What is the benefit in removing parentheses when using Kotlin lambda expressions?

Consider this example given here:

fun onClick(action: () -> Unit) { ... } 

view.onClick({ toast(it.toString())} )
view.onClick() {toast(it.toString()) }
view.onClick { toast(it.toString()) }

and this code:

fun convert(x: Double, converter: (Double) -> Double): Double{
    val result = converter(x)
    println("$x is converted to $result")
    return result
fun convertFive (converter: (Int) -> double): Double{
    val result = converter(5)
    println(" 5 is converted to $result")
    return result
fun main (args: Array<String>){
    convert(20.0) { it * 1.8 + 32 }
    convertFive { it * 1.8 + 32 }

It seems the effort is to save on writing a few parentheses at the risk of confusing a reader. Would it not be better if it was kept standard? The usual way to use the functions in the second example would be:

convert(20, {it * 1.8 + 32})
convertFive({it * 1.8 = 32})

but IntelliJ will complain and suggest moving the lambda out of the parenthesis. Why? Is there a practical benefit? Seems like writing 10 + 2 * 5 / 34 instead of 10 + (2 * 5) / 34.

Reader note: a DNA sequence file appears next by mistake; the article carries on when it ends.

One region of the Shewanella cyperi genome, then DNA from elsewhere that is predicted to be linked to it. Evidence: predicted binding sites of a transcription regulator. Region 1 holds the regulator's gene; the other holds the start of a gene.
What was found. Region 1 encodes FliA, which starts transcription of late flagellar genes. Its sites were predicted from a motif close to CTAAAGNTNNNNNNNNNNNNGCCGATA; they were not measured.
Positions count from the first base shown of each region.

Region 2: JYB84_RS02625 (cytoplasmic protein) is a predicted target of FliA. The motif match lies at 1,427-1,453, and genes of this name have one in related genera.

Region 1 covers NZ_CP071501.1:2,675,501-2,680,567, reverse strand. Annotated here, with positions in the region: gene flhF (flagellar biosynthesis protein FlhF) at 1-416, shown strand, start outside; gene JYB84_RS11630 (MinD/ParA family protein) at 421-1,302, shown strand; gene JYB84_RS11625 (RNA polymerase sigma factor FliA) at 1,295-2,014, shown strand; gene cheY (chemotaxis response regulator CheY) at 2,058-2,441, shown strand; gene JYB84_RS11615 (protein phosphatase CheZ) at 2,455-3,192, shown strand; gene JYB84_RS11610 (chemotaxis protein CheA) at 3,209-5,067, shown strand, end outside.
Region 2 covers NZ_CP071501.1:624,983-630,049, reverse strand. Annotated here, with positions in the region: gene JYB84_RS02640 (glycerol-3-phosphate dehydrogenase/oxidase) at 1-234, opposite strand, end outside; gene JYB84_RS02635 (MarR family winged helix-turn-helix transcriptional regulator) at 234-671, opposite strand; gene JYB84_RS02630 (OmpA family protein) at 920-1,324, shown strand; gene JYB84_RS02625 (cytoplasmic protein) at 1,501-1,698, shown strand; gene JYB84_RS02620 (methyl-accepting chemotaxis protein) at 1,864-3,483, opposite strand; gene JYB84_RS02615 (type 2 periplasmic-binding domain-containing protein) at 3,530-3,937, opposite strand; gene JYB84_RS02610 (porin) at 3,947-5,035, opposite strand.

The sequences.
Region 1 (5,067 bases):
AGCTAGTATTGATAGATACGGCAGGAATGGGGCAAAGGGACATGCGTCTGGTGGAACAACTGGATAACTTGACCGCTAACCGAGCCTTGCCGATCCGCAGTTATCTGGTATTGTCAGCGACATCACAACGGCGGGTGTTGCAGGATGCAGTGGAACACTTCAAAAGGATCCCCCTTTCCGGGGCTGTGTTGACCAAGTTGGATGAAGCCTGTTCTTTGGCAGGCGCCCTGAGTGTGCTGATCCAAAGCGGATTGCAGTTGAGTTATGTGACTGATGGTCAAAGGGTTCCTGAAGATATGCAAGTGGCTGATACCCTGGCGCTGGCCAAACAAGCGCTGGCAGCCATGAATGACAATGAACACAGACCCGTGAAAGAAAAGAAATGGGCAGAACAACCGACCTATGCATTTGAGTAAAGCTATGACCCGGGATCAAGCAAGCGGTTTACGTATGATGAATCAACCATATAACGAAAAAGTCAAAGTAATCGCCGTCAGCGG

• The real benefit of the trailing-braces lambda is that, like all the best language features, it changes the way you think.

    The examples you have provided are just as well written with parentheses, and I agree that the IntelliJ suggestion to use the trailing form all the time is unnecessary...

    But when I write something like this:

    with(someObject) {

    It looks like I'm using a cool new feature of the language even though I'm really just calling a function.

    The result is that people start thinking like they can write functions that add things to the language, because they kinda can, and that leads them to create new ways of doing things for the people who use their code.

    The type-safe builder pattern is a great example of this. A lot of the Kotlin language features work together so that, even though it's just calling functions and passing lambdas, it provides a new experience for the developers that use it.

    They get a whole new way to instantiate complex objects that is much more natural than the old ways, and nothing needed to be added to the language just for that -- all the little building-block features can be used for many other things.